Mar 19, 2020 - Health

Hospitals ask for $100 billion coronavirus bailout

A coronavirus surge tent outside an AdventHealth hospital in Florida. Photo: Paul Hennessy/NurPhoto via Getty Images

The health care industry, led by the American Hospital Association, asked Congress on Thursday for $100 billion to offset the expenses related to coronavirus testing and treatment.

The big picture: Other industries like airlines and hotels are asking for taxpayer bailouts as their operations grind to a halt. Hospitals and medical groups are asking for money as their operations prepare for a capacity overload.

What they're saying: "It is clear that the expenses associated with responding to COVID-19 will be extraordinary," the heads of the AHA, American Medical Association and American Nurses Association wrote to Congress, which is considering several stimulus packages.

  • The groups argue they need $100 billion to cover the lost revenue coming from delayed elective procedures, higher staffing and training costs, rising supply costs, child care needs for front-line health care workers, and creating extra capacity in other facilities.

Yes, but: Medicare, Medicaid and commercial insurers will still pay hospitals and doctors for all coronavirus care they provide. New billing codes also have been created.

Go deeper: The health care swamp has not been drained

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Small hospitals worry about getting bailout money quickly

A rural hospital in Washington state. Photo: Nick Otto/Washington Post via Getty Images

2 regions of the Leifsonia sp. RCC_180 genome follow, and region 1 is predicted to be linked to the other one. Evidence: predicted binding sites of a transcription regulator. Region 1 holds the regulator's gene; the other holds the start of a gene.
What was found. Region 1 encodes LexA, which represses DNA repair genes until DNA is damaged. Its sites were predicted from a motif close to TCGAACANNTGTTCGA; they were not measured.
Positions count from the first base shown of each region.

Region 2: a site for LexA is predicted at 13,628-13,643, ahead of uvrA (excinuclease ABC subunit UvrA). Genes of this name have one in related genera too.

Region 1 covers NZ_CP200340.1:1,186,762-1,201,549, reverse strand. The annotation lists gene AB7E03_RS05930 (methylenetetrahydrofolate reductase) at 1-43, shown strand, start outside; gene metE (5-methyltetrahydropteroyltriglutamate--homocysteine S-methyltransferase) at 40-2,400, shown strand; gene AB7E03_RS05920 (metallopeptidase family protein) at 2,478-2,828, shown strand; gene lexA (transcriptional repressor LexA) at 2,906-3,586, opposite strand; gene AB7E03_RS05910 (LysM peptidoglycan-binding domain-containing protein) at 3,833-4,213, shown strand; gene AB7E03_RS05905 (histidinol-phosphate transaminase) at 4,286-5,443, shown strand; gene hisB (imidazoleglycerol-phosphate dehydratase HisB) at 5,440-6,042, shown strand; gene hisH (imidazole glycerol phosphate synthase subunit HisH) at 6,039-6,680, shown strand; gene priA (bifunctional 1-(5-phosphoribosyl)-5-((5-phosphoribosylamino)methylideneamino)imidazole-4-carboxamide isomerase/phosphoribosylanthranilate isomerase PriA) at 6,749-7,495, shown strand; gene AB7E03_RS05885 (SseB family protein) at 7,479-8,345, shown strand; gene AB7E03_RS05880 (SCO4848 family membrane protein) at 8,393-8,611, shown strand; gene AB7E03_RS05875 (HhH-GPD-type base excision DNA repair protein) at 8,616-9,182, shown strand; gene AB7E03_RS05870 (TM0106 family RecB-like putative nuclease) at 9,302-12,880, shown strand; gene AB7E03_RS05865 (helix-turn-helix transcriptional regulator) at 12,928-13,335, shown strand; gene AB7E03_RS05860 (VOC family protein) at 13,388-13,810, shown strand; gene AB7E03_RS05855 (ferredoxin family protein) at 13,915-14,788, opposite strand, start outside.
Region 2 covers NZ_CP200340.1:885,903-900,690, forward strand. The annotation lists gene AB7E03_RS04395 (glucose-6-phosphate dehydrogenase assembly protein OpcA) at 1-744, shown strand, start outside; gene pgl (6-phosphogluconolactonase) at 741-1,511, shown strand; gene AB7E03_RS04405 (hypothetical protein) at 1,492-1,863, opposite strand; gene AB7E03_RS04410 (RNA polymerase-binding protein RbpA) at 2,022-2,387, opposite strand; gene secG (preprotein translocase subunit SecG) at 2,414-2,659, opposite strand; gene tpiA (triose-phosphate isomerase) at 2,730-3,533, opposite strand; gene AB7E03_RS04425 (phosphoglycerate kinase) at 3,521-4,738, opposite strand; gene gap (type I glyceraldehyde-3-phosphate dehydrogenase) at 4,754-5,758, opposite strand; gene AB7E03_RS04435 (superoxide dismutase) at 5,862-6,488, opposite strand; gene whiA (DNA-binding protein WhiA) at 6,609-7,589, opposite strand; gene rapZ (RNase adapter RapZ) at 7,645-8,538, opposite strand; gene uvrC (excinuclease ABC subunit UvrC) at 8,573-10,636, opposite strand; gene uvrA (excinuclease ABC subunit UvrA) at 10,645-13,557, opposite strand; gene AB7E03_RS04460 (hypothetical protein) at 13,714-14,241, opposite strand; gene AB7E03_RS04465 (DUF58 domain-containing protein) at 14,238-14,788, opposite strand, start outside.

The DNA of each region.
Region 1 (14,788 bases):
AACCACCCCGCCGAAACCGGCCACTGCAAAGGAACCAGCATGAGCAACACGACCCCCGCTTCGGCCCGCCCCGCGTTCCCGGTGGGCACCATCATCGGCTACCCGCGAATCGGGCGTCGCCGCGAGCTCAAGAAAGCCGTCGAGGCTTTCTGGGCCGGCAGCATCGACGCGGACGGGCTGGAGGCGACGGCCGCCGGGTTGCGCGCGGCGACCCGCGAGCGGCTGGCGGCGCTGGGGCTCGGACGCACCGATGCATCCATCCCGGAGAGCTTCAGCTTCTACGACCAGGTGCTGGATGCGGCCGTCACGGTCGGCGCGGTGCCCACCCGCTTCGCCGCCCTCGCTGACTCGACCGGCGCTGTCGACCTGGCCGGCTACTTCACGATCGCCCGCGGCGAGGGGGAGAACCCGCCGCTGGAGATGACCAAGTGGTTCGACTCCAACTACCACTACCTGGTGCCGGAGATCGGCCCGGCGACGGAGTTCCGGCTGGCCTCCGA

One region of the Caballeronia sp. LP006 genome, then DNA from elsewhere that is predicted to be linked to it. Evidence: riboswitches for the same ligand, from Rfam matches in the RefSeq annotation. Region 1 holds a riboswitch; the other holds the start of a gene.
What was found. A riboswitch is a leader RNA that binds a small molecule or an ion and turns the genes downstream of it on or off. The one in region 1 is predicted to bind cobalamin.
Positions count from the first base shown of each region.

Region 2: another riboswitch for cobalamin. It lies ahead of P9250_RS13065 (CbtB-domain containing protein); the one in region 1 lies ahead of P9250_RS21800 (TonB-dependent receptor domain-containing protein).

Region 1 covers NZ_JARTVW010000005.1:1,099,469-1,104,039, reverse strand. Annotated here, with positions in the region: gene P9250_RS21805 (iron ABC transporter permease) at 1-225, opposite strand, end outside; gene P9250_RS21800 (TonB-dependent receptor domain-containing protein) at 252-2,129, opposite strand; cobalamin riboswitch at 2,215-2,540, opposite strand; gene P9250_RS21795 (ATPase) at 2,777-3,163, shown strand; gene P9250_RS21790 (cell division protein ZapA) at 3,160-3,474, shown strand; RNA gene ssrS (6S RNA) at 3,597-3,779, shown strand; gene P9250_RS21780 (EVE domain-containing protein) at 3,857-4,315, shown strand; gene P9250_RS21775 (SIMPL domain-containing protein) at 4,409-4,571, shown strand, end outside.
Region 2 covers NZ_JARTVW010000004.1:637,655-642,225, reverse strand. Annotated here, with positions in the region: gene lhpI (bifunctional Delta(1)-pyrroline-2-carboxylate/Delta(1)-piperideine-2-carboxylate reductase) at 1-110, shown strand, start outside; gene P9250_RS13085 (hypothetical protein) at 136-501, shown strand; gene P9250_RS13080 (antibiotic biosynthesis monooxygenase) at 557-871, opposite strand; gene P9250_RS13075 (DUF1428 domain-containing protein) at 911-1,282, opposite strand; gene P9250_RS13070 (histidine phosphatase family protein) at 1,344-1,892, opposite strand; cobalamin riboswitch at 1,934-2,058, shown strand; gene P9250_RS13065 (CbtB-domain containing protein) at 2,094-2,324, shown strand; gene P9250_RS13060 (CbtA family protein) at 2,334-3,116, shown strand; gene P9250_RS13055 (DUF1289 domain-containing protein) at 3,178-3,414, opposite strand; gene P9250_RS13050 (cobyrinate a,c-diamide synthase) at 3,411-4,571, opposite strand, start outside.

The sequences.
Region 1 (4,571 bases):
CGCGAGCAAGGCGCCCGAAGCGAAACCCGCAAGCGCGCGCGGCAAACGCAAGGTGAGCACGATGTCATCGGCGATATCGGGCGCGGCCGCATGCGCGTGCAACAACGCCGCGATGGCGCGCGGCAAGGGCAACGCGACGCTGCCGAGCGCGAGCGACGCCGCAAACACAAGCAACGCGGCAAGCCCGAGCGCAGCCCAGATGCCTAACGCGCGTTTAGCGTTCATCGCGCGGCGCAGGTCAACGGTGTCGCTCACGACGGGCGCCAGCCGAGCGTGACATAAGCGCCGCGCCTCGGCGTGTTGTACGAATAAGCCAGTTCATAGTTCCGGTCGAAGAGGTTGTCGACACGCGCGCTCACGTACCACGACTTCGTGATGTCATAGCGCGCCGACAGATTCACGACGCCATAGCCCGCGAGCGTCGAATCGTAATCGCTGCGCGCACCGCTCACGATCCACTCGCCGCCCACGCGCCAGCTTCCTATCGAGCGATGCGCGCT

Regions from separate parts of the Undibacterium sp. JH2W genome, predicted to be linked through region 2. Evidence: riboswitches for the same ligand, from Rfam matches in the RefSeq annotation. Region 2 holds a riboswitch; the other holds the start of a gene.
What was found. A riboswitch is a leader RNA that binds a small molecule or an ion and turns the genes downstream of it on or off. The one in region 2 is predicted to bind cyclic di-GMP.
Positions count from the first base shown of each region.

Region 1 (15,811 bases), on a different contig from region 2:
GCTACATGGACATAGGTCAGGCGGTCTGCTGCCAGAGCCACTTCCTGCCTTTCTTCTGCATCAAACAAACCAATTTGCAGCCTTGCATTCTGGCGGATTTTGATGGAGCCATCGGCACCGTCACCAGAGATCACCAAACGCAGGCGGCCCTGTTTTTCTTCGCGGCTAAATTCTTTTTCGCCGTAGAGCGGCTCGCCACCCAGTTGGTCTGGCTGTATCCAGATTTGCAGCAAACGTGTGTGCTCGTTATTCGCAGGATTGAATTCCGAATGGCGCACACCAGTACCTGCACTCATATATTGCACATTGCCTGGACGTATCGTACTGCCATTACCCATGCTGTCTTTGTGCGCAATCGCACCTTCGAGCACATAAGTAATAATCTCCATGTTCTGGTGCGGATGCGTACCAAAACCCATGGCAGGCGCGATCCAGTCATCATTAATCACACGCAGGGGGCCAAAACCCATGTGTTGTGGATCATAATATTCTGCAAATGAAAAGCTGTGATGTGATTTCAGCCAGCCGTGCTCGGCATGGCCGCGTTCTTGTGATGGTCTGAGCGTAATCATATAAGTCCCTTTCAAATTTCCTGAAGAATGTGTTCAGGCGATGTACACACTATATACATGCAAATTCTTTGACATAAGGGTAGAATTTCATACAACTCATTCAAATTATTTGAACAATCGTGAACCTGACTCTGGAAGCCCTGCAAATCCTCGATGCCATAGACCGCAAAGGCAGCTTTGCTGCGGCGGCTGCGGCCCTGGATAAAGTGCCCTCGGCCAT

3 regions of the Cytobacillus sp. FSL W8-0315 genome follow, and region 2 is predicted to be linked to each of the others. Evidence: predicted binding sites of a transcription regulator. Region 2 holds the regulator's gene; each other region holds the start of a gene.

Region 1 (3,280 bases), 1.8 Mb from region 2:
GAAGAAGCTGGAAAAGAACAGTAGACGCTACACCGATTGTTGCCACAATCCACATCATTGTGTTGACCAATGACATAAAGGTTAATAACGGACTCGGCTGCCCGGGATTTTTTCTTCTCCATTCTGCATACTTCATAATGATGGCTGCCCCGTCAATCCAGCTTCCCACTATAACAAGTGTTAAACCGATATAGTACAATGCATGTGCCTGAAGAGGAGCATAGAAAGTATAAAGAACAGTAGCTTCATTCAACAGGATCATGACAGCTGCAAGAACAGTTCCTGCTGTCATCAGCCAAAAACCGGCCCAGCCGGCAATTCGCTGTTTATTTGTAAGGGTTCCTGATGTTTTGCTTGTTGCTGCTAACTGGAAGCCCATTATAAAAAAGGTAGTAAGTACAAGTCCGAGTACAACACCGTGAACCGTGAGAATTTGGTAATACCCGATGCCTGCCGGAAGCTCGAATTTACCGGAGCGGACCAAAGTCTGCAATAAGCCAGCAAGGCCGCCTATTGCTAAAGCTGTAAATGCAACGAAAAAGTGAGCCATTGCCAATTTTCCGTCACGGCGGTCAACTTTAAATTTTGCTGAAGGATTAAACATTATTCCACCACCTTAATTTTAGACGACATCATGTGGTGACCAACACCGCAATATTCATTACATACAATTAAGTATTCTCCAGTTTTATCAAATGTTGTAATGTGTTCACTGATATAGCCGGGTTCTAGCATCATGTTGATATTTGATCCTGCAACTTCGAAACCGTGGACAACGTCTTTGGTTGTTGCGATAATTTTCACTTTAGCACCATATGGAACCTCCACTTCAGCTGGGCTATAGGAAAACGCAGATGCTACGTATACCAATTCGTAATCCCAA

Congress is about to provide $100 billion for hospitals and other health care providers to cope with the fallout from the coronavirus, but small hospitals have no idea how to access those funds — and many need the money immediately.

What they're saying: "A lot of rural hospitals out there need a cash infusion today," Alan Morgan, CEO of the National Rural Health Association, told Axios. "How is it going to happen? What is the process? There are way more questions than answers."

Go deeperArrowMar 27, 2020 - Health

Podcast: Bailing out the hospitals

For weeks, hospitals have been requesting federal aid to help cover soaring costs associated with coronavirus testing and treatment. Dan and Axios' Bob Herman discuss what the hospitals got and why it matters.

Go deeper: What health care got from the stimulus

What Biden's big Super Tuesday means for health care

Illustration: Axios Visuals

Health care has become the framework that defines the broader ideological and stylistic divisions within the Democratic primary — a contest between political revolution and Medicare for All vs. bipartisan compromise and a public option.

Yes, but: It's kind of a false choice. Passing either of those health care plans would require a knock-down, drag-out party-line brawl just as intense as the fight over the Affordable Care Act.

Go deeperArrowMar 4, 2020 - Health